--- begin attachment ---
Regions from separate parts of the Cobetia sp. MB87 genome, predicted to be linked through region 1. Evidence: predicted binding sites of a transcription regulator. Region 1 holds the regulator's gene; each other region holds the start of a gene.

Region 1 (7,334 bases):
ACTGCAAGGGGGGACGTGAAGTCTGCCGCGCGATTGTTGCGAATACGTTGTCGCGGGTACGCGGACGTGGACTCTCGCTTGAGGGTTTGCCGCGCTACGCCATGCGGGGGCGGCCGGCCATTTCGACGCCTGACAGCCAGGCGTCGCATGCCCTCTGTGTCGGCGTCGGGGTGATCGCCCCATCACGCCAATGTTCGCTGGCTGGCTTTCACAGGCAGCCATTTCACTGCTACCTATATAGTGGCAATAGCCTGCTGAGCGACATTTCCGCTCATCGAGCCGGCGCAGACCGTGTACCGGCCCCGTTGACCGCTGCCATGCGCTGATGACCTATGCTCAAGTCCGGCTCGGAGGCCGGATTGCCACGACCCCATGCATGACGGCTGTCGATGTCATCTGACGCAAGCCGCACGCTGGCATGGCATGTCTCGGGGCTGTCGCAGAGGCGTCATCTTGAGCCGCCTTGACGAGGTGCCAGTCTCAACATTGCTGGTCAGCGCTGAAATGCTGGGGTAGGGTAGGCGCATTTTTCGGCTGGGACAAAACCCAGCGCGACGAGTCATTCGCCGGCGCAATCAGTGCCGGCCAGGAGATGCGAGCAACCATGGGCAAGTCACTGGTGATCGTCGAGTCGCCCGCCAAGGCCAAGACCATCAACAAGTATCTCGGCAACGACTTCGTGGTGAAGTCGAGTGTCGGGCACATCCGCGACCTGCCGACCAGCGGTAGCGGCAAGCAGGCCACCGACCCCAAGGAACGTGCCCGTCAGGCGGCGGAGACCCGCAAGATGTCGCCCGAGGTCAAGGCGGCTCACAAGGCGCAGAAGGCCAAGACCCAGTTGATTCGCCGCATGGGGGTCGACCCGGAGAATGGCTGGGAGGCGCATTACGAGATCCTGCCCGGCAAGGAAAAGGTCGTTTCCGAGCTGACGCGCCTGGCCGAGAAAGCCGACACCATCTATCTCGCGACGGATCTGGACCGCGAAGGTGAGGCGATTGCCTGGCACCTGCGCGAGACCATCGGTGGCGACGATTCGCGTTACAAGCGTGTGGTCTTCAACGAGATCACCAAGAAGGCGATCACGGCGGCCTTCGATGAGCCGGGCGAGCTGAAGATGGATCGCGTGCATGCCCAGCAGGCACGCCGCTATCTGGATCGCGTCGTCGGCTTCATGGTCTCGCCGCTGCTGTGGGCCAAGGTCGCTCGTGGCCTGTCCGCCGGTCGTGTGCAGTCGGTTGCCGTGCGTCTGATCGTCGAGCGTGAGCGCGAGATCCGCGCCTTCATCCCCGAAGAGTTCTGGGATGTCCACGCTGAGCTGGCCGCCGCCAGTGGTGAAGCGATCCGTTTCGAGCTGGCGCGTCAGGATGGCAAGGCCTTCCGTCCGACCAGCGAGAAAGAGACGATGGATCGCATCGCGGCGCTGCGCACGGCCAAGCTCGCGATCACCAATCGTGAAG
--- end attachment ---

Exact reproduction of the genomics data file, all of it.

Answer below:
Regions from separate parts of the Cobetia sp. MB87 genome, predicted to be linked through region 1. Evidence: predicted binding sites of a transcription regulator. Region 1 holds the regulator's gene; each other region holds the start of a gene.

Region 1 (7,334 bases):
ACTGCAAGGGGGGACGTGAAGTCTGCCGCGCGATTGTTGCGAATACGTTGTCGCGGGTACGCGGACGTGGACTCTCGCTTGAGGGTTTGCCGCGCTACGCCATGCGGGGGCGGCCGGCCATTTCGACGCCTGACAGCCAGGCGTCGCATGCCCTCTGTGTCGGCGTCGGGGTGATCGCCCCATCACGCCAATGTTCGCTGGCTGGCTTTCACAGGCAGCCATTTCACTGCTACCTATATAGTGGCAATAGCCTGCTGAGCGACATTTCCGCTCATCGAGCCGGCGCAGACCGTGTACCGGCCCCGTTGACCGCTGCCATGCGCTGATGACCTATGCTCAAGTCCGGCTCGGAGGCCGGATTGCCACGACCCCATGCATGACGGCTGTCGATGTCATCTGACGCAAGCCGCACGCTGGCATGGCATGTCTCGGGGCTGTCGCAGAGGCGTCATCTTGAGCCGCCTTGACGAGGTGCCAGTCTCAACATTGCTGGTCAGCGCTGAAATGCTGGGGTAGGGTAGGCGCATTTTTCGGCTGGGACAAAACCCAGCGCGACGAGTCATTCGCCGGCGCAATCAGTGCCGGCCAGGAGATGCGAGCAACCATGGGCAAGTCACTGGTGATCGTCGAGTCGCCCGCCAAGGCCAAGACCATCAACAAGTATCTCGGCAACGACTTCGTGGTGAAGTCGAGTGTCGGGCACATCCGCGACCTGCCGACCAGCGGTAGCGGCAAGCAGGCCACCGACCCCAAGGAACGTGCCCGTCAGGCGGCGGAGACCCGCAAGATGTCGCCCGAGGTCAAGGCGGCTCACAAGGCGCAGAAGGCCAAGACCCAGTTGATTCGCCGCATGGGGGTCGACCCGGAGAATGGCTGGGAGGCGCATTACGAGATCCTGCCCGGCAAGGAAAAGGTCGTTTCCGAGCTGACGCGCCTGGCCGAGAAAGCCGACACCATCTATCTCGCGACGGATCTGGACCGCGAAGGTGAGGCGATTGCCTGGCACCTGCGCGAGACCATCGGTGGCGACGATTCGCGTTACAAGCGTGTGGTCTTCAACGAGATCACCAAGAAGGCGATCACGGCGGCCTTCGATGAGCCGGGCGAGCTGAAGATGGATCGCGTGCATGCCCAGCAGGCACGCCGCTATCTGGATCGCGTCGTCGGCTTCATGGTCTCGCCGCTGCTGTGGGCCAAGGTCGCTCGTGGCCTGTCCGCCGGTCGTGTGCAGTCGGTTGCCGTGCGTCTGATCGTCGAGCGTGAGCGCGAGATCCGCGCCTTCATCCCCGAAGAGTTCTGGGATGTCCACGCTGAGCTGGCCGCCGCCAGTGGTGAAGCGATCCGTTTCGAGCTGGCGCGTCAGGATGGCAAGGCCTTCCGTCCGACCAGCGAGAAAGAGACGATGGATCGCATCGCGGCGCTGCGCACGGCCAAGCTCGCGATCACCAATCGTGAAG